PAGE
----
Coach’s Box: Smith exudes patience while coaching


Tracy Tran

Coppell volleyball assistant coach Holland Smith talks with sophomore outside hitter and right side hitter Haley Holz and defensive specialist Beca Centeno after the District 6-6A volleyball match against Irving on Friday in the CHS Arena. Smith has been coaching volleyball in Coppell for three years.

Shreya Beldona, Staff Writer

Coppell assistant coach Holland Smith has been working with the Cowgirls volleyball team for three years. With a background in sports throughout her childhood, Smith pursued a job as a volleyball coach. Smith bases her coaching around two values: patience and appreciativeness.

How did you start coaching?  

I played sports in high school and I played volleyball in college. I had an actual office job when I graduated college, and I did not like sitting in a cubicle and being restricted from socializing with other people. I just decided then that I would go back to school and get my teaching certification. When I went back to school, I knew I was going to teach and coach volleyball. 

What personality qualities do you have that translate well when coaching?

There is a variety of coaching styles and techniques. I am not a yeller, I don’t get emotional and I am pretty even-keeled. So, I also feel like I am approachable and get across to kids. Every kid is different; I could yell at [a player] or I could ease into it and talk to you using a different approach. I understand different approaches to use with your different kids. I am good at finding the right avenue to relate to athletes.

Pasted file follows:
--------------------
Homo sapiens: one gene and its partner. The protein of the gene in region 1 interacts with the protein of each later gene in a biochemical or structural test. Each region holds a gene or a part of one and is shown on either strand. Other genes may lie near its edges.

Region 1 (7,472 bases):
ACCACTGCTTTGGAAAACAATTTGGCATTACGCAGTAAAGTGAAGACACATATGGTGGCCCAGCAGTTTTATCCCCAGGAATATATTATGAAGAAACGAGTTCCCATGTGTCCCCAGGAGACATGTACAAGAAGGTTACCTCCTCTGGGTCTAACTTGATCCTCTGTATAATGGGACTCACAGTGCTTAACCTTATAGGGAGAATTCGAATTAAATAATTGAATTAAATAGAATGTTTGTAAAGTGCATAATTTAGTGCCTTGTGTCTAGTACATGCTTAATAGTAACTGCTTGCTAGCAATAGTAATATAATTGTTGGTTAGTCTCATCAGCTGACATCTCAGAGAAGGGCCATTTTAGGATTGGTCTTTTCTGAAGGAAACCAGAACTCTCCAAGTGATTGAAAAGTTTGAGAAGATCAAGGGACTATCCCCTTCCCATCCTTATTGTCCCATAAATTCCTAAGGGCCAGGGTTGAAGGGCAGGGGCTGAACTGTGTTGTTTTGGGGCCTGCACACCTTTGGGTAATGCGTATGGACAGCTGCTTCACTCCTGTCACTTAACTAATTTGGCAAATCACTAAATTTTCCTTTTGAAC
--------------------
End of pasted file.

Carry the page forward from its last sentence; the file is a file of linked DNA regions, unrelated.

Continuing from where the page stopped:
What are some of the biggest lessons coaching has taught you?

You have got to be patient. Playing and coaching is so different. Coming from a player, you just do this, this and this. But coaching, you have to be patient and understand not everyone has the same experiences I have had. [I learned] there is more than one way to say something and about [the importance] of building relationships with kids. 

Do the Cowgirls have any pregame rituals or superstitions?

We do. We are superstitious. We eat at the same place [Chick-fil-A] on game day and we do the same pregame warmup. Some people before the game have to tie their warm-up shirt around a certain chair. Between you and another player, you have your own saying you say. We have some kids that don’t stand in order in the line because their superstition tells them to be standing [in a certain order]. I am probably the least superstitious here but I am completely on board with everything. 

How has coaching changed since you were an athlete?

It’s crazy. I think back to high school and I think back to the way I coach high school kids now. I am giving them so much knowledge, knowledge I didn’t get in high school. It’s so competitive here in North Texas, especially for volleyball, that coaching is so specific. We are so specific about game time and strategies. When I was in high school, I didn’t get coached like that. It’s way more intense now. 

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